1. Exploring many execution paths in a binary program is essential to discover new vulnerabilities. Dynamic Symbolic Execution (DSE) is useful to trigger complex input conditions and enables an accurate exploration of a program while providing extensive crash replayability and semantic insights. However, scaling this type of analysis to complex binaries is difficult. Current methods suffer from the path explosion problem, despite many attempts to mitigate this challenge (e.g., by merging paths when appropriate). Still, in general, this challenge is not yet surmounted, and most bugs discovered through such techniques are shallow. We propose a novel approach to address the path explosion problem: A smart triaging system that leverages supervised machine learning techniques to replicate human expertise, leading to vulnerable path discovery. Our approach monitors the execution traces in vulnerable programs and extracts relevant features—register and memory accesses, function complexity, system calls—to guide the symbolic exploration. We train models to learn the patterns of vulnerable paths from the extracted features, and we leverage their predictions to discover interesting execution paths in new programs. We implement our approach in a tool called SyML, and we evaluate it on the Cyber Grand Challenge (CGC) dataset—a well-known dataset of vulnerable programs—and on 3 real-world Linux binaries. We show that the knowledge collected from the analysis of vulnerable paths, without any explicit prior knowledge about vulnerability patterns, is transferrable to unseen binaries, and leads to outperforming prior work in path prioritization by triggering more, and different, unique vulnerabilities.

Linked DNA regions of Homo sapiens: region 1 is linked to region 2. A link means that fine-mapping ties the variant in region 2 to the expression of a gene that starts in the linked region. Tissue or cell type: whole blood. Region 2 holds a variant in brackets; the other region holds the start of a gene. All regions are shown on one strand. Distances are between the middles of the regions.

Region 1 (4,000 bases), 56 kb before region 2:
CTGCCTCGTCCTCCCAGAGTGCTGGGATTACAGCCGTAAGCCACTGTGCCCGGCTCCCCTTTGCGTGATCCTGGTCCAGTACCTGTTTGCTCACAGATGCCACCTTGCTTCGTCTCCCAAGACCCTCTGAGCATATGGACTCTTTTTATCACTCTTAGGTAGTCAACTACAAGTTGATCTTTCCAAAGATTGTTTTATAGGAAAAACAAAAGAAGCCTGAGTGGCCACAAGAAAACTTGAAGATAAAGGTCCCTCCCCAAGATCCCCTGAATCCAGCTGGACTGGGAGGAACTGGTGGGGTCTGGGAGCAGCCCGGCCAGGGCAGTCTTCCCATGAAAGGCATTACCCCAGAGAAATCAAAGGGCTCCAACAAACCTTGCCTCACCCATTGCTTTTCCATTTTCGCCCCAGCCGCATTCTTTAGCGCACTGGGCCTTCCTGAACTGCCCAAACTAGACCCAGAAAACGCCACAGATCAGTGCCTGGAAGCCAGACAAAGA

more » « less